Eighth Amendment

Prison Food Unconstitutionally Bad? No Way, Courts—and Dinner Guests—Say

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Can food served to prisoners be so bad that it’s unconstitutional?

That is the question in a series of lawsuits filed in various states over “Nutraloaf,” a blended food intentionally served up to misbehaving inmates as punishment, reports Slate.

“Nutraloaf (sometimes called Nutri-loaf, sometimes just ‘the loaf’) is served in state prisons around the country,” Slate explains. “It’s not part of the regular menu but is prescribed for inmates who have misbehaved in various ways—usually by proving untrustworthy with their utensils. The loaf provides a full day’s nutrients, and it’s finger food—no fork necessary.”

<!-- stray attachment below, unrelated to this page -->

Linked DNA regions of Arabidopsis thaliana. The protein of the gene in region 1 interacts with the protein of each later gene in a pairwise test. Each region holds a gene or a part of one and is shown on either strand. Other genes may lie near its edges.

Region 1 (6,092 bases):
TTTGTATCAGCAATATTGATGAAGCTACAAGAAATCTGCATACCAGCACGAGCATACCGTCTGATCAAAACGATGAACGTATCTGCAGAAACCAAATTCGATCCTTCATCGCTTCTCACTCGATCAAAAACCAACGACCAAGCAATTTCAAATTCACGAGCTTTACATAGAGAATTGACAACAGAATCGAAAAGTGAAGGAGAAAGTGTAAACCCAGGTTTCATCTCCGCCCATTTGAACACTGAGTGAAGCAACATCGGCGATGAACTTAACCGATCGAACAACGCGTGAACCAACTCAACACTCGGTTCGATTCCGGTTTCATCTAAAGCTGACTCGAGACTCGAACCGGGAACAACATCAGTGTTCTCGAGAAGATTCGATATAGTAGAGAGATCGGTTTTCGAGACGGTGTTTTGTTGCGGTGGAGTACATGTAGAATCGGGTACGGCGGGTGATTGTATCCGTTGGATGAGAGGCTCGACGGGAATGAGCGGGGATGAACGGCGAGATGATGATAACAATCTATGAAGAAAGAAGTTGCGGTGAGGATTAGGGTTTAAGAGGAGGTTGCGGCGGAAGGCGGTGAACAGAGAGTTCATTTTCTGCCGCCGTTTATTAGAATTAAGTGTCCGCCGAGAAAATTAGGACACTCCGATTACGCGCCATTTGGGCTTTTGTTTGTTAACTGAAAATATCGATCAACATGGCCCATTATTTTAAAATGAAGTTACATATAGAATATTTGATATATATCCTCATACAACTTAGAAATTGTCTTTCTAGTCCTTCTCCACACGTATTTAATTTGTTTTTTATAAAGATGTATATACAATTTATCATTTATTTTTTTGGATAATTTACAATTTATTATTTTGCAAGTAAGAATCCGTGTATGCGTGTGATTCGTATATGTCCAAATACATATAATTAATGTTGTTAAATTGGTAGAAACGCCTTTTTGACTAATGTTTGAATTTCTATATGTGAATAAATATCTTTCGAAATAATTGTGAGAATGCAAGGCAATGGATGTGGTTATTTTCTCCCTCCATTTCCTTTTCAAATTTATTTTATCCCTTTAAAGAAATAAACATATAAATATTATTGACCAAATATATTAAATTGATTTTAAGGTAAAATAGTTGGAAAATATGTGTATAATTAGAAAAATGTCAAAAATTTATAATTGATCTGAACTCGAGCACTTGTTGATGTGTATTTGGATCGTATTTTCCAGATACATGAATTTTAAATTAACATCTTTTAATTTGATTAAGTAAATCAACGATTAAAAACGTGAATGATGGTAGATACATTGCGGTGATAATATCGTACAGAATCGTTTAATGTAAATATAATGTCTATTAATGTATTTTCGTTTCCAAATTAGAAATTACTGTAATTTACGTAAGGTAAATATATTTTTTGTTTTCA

Inmates have sued over the “disgusting” mishmash of nutritional chow in various states, on various legal theories. Among them: due process (they’re served Nutraloaf without a prior hearing) and that it constitutes cruel and unusual punishment in violation of the Eighth Amendment. Courts, however, have disagreed, and Slate apparently wasn’t able to come up with a decision in which one sided with inmates, although a Vermont Supreme Court ruling on the subject is still awaited.

Dinner guests invited by the Slate reporter to try some samples she’d made, according to recipes reportedly used by several states, gave varying reviews. However, most seemed to feel the food wasn’t so bad as to constitute unconstitutional prison fare.

“David, a lawyer, liked it and willingly ate a second piece,” she writes of the Illinois version. But the third, she notes, was a mistake he later came to regret.

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